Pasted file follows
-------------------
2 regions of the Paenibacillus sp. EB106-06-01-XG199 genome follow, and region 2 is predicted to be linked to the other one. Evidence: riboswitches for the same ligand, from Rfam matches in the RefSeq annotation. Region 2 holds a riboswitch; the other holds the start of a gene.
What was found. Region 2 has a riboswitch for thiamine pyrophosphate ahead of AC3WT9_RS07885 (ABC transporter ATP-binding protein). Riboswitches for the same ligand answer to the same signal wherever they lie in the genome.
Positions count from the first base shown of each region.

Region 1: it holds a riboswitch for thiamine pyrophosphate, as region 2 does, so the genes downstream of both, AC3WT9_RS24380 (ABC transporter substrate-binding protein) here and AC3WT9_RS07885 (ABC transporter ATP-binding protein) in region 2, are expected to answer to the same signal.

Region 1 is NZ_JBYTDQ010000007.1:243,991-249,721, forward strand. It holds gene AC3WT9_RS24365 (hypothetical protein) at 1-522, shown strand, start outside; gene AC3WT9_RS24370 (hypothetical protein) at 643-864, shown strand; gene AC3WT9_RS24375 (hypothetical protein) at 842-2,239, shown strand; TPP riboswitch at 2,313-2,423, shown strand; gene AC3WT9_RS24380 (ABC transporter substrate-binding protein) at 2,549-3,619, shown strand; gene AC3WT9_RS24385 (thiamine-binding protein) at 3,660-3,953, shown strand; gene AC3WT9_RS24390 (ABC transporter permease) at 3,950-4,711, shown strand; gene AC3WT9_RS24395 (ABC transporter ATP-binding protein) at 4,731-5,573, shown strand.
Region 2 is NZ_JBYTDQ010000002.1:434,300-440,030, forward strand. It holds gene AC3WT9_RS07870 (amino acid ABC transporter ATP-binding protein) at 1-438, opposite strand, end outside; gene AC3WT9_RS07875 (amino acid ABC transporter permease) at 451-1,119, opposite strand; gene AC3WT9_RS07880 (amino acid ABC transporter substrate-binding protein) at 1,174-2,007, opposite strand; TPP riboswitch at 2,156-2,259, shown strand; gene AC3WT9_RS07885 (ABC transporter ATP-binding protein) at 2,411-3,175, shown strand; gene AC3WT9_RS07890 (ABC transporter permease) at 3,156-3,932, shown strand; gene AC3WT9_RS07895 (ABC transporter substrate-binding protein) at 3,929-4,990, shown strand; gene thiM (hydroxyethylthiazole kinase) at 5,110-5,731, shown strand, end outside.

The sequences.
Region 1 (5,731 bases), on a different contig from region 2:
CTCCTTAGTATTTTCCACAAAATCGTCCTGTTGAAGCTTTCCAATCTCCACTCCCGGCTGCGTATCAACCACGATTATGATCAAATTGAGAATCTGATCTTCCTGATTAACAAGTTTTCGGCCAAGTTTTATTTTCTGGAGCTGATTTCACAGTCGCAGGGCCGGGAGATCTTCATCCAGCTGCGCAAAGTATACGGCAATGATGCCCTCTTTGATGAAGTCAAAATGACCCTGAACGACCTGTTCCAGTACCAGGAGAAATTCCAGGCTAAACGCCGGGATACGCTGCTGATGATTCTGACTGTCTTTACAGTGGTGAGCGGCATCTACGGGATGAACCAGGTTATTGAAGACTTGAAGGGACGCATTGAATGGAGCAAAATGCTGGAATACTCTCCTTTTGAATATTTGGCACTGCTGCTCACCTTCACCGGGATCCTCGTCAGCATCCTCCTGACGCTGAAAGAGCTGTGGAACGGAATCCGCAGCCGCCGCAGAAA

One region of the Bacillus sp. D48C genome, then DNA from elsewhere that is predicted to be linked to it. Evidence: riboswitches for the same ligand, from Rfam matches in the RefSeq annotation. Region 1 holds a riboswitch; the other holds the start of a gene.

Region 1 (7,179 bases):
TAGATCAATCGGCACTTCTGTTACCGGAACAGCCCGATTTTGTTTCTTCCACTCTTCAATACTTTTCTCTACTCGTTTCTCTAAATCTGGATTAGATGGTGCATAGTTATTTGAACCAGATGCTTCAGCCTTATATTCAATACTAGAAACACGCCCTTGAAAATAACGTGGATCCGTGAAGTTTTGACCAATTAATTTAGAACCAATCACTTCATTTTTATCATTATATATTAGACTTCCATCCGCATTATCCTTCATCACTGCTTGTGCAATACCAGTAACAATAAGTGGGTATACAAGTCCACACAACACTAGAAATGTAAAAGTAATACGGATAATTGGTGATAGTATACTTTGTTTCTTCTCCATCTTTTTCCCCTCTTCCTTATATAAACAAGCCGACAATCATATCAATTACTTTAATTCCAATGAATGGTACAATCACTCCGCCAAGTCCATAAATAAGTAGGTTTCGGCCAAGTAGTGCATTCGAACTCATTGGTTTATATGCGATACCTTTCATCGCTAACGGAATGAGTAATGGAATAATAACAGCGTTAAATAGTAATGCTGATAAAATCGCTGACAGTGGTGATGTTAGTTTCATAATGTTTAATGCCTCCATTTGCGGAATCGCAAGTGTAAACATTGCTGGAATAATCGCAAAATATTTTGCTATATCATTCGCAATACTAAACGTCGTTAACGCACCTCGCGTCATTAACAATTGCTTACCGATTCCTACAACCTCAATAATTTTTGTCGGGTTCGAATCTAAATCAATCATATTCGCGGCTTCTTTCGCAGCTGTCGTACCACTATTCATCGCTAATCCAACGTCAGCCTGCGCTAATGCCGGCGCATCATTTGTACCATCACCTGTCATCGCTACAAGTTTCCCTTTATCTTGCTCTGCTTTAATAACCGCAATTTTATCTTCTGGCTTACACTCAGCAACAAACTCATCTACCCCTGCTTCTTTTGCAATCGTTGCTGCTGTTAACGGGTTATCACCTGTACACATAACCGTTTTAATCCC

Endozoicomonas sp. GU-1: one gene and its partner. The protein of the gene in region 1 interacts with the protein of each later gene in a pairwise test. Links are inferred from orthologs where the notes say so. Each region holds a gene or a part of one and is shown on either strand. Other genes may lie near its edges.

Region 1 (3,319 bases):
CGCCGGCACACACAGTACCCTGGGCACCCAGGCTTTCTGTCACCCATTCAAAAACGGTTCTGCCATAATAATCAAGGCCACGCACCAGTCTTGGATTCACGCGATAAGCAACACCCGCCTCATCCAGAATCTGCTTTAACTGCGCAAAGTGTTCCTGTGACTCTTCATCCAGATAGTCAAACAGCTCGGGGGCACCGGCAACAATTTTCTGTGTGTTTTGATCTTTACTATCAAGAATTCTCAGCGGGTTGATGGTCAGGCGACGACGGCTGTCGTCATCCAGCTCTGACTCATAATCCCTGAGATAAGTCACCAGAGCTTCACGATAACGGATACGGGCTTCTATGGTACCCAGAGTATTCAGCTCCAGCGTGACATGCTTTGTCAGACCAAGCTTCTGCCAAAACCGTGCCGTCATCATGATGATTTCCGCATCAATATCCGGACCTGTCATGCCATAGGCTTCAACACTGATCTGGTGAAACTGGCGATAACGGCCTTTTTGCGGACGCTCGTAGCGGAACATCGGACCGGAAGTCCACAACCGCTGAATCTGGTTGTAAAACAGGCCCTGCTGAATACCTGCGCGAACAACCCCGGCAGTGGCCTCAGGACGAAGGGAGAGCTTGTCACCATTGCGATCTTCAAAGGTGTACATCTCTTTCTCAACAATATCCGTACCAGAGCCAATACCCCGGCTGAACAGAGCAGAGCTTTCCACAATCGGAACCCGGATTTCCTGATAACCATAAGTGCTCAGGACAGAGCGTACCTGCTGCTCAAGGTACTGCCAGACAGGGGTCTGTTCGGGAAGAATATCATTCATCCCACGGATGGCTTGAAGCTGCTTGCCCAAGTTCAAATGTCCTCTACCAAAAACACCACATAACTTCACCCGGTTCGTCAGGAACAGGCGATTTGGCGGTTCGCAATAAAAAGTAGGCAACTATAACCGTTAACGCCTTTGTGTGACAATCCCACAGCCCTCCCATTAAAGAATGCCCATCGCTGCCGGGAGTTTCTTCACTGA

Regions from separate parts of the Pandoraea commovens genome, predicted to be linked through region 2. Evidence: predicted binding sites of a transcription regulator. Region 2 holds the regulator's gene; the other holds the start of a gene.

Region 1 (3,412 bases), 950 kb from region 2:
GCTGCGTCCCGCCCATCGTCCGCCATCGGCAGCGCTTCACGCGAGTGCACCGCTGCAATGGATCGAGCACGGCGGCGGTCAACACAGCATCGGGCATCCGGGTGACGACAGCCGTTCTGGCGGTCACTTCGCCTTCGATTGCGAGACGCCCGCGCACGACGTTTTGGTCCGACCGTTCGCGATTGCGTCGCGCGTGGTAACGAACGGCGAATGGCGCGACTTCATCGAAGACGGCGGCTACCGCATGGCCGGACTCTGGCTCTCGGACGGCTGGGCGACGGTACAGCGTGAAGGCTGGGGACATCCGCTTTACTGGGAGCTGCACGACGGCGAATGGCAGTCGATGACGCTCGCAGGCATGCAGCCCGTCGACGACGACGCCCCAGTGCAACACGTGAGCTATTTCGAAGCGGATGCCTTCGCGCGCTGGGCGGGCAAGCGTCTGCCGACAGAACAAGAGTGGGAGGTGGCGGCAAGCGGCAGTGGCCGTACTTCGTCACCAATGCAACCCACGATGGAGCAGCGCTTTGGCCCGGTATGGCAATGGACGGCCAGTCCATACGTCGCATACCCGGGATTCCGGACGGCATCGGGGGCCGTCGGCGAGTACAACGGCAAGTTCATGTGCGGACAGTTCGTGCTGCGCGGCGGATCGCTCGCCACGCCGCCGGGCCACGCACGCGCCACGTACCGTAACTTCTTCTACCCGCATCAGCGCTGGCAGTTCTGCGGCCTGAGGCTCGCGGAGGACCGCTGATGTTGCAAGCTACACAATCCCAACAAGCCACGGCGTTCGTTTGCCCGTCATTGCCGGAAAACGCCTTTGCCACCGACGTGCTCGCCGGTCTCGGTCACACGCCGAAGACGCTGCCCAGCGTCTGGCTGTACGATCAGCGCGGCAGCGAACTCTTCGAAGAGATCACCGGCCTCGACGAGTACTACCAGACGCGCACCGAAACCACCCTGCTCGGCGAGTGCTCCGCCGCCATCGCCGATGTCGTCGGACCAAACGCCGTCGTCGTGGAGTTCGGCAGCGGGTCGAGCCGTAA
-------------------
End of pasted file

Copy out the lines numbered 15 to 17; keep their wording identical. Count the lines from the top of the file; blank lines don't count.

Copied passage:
CGCCGGCACACACAGTACCCTGGGCACCCAGGCTTTCTGTCACCCATTCAAAAACGGTTCTGCCATAATAATCAAGGCCACGCACCAGTCTTGGATTCACGCGATAAGCAACACCCGCCTCATCCAGAATCTGCTTTAACTGCGCAAAGTGTTCCTGTGACTCTTCATCCAGATAGTCAAACAGCTCGGGGGCACCGGCAACAATTTTCTGTGTGTTTTGATCTTTACTATCAAGAATTCTCAGCGGGTTGATGGTCAGGCGACGACGGCTGTCGTCATCCAGCTCTGACTCATAATCCCTGAGATAAGTCACCAGAGCTTCACGATAACGGATACGGGCTTCTATGGTACCCAGAGTATTCAGCTCCAGCGTGACATGCTTTGTCAGACCAAGCTTCTGCCAAAACCGTGCCGTCATCATGATGATTTCCGCATCAATATCCGGACCTGTCATGCCATAGGCTTCAACACTGATCTGGTGAAACTGGCGATAACGGCCTTTTTGCGGACGCTCGTAGCGGAACATCGGACCGGAAGTCCACAACCGCTGAATCTGGTTGTAAAACAGGCCCTGCTGAATACCTGCGCGAACAACCCCGGCAGTGGCCTCAGGACGAAGGGAGAGCTTGTCACCATTGCGATCTTCAAAGGTGTACATCTCTTTCTCAACAATATCCGTACCAGAGCCAATACCCCGGCTGAACAGAGCAGAGCTTTCCACAATCGGAACCCGGATTTCCTGATAACCATAAGTGCTCAGGACAGAGCGTACCTGCTGCTCAAGGTACTGCCAGACAGGGGTCTGTTCGGGAAGAATATCATTCATCCCACGGATGGCTTGAAGCTGCTTGCCCAAGTTCAAATGTCCTCTACCAAAAACACCACATAACTTCACCCGGTTCGTCAGGAACAGGCGATTTGGCGGTTCGCAATAAAAAGTAGGCAACTATAACCGTTAACGCCTTTGTGTGACAATCCCACAGCCCTCCCATTAAAGAATGCCCATCGCTGCCGGGAGTTTCTTCACTGA

Regions from separate parts of the Pandoraea commovens genome, predicted to be linked through region 2. Evidence: predicted binding sites of a transcription regulator. Region 2 holds the regulator's gene; the other holds the start of a gene.

Region 1 (3,412 bases), 950 kb from region 2: